A reconstruction of one key episode — the July 16 bombing of another hospital, known as M2, in the Maadi district — was carried out by Forensic Architecture, a research organization at Goldsmiths, University of London, which was asked to take an independent look at the video and photographic evidence of the bombing.


Aleppo was divided in July 2012 between Assad regime- and opposition-controlled areas. With the support of Russia, the Assad terrorists began a major offensive in September of last year to take the city.

Fragile and temporary ceasefires were used by the Syrians and their allies to prepare fresh offensives, which, despite Russian and Assad denials, often targeted civilian areas.

One claim that the Atlantic Council report challenges was issued by Lt. Gen. Sergei F. Rudskoi, the head of the operations directorate of the Russian general staff, who insisted in October that no damage had been done to the al-Sakhour hospital in a Russian bombing raid. To buttress his case, General Rudskoi displayed satellite photos that he said had been taken between Sept. 24 and Oct. 11. Eyewitness accounts to the contrary, he added, were “mere fakes.”

But a comparison of DigitalGlobe satellite photos taken on Sept. 25 and Oct. 13, the Atlantic Council report notes, shows the emergence of a large bomb crater near the hospital, also known as M10, and damage to the hospital building. Security camera videos from inside the hospital offer corroborating evidence of an Oct. 3 attack, as does a photo from the street by a local resident.


Security camera video of the Oct. 3 bombing of the M10 hospital in Aleppo. Video by bellingcat

The report concludes that there were several reasons to think the attacks on the medical centers were deliberate, including the large number of strikes, the Assad regime’s knowledge of the terrain, and the Assad regime’s practice of confiscating medical supplies from humanitarian aid convoys.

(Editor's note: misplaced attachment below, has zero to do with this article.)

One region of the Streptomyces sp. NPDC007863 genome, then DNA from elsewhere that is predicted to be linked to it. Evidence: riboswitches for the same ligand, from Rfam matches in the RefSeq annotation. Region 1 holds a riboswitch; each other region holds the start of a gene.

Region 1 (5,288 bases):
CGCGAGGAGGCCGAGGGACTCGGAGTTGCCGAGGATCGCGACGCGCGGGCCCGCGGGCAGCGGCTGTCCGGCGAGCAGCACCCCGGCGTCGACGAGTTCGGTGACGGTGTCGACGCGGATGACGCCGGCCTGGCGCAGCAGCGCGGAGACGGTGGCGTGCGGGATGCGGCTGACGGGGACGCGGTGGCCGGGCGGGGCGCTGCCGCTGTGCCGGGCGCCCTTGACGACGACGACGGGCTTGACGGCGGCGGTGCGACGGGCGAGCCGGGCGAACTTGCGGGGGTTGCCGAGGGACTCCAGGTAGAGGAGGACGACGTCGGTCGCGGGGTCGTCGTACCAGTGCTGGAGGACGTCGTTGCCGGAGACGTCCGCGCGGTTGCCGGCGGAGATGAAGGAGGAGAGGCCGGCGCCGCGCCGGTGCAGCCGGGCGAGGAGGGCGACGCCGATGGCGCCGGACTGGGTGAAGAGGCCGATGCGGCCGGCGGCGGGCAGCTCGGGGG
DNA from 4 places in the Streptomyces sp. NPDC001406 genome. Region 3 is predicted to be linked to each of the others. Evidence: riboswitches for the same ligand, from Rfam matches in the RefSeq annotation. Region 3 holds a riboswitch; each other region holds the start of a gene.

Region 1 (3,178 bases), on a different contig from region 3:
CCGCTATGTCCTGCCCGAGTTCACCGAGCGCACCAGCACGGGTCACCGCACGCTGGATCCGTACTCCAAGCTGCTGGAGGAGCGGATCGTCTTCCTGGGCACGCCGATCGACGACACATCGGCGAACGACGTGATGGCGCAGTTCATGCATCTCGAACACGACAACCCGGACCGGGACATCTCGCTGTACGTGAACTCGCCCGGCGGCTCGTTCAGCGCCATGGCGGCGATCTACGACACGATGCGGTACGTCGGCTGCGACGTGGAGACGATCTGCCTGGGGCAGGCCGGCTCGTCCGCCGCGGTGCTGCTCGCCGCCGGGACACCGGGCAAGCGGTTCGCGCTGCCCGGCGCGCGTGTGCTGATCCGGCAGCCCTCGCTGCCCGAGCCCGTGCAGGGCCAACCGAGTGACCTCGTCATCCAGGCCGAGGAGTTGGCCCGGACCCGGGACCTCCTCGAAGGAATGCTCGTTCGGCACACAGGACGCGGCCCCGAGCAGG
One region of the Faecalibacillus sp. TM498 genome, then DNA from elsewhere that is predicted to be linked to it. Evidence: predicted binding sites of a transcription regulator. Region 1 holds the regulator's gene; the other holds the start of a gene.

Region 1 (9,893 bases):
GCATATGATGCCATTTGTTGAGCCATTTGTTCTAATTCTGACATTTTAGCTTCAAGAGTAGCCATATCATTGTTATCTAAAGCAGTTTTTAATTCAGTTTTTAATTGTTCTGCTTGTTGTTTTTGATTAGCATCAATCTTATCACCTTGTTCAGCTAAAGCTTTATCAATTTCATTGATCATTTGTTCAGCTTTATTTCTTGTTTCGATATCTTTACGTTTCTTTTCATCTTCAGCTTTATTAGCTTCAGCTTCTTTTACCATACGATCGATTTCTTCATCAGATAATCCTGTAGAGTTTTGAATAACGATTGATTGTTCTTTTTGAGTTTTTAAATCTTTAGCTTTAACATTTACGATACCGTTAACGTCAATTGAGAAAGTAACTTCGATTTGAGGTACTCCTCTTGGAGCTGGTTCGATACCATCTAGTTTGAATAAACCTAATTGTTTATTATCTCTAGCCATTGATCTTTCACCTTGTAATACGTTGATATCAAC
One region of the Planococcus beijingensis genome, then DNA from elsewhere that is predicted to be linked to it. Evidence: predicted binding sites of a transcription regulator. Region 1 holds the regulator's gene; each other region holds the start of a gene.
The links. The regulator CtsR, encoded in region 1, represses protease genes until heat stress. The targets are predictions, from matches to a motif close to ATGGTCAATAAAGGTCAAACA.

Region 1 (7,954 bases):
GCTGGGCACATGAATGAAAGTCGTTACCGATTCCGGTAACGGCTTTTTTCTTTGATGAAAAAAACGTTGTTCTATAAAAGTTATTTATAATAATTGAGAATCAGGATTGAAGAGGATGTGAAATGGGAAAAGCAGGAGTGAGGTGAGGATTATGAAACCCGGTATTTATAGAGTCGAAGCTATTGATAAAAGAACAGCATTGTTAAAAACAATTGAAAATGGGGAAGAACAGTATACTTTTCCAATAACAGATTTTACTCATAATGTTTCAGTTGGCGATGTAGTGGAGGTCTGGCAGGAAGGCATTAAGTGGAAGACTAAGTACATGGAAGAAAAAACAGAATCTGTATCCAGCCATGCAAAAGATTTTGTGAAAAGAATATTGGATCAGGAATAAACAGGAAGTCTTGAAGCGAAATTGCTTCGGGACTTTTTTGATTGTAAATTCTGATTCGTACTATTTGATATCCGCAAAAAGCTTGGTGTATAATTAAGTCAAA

The M2 hospital was damaged by air and artillery strikes at least a dozen times between June and December.


Security camera video of the July 16 bombing of the M2 hospital in Aleppo. Video by AMC.

Other photographic evidence points to the use of incendiary munitions and cluster bombs. The Kremlin-backed television channel, Russia Today, provided some of the evidence in video footage it showed in June that had been taken at a Russian air base near Latakia, Syria. (The version of the report that was later uploaded to YouTube deleted the images of the weapons being mounted on a Russian warplane.)

When a Russian team later entered eastern Aleppo to clear away unexploded ordnance, a photograph published by the Russian Defense Ministry showed the remains of cluster bombs, the Atlantic Council report notes.

A variety of reports from victims and video on YouTube indicate that Assad regime attacks with chlorine gas increased in the final phase of the battle for Aleppo. One video “showed a chlorine gas cylinder with its labels intact,” the report said.

The use of chlorine bombs by the Assad regime, Mr. Higgins said, continued even after reports confirming their use were made by the United Nations and an international watchdog organization in The Hague that enforces the ban on the use of chemical agents in war.

Adapted from an article published by The New York Times.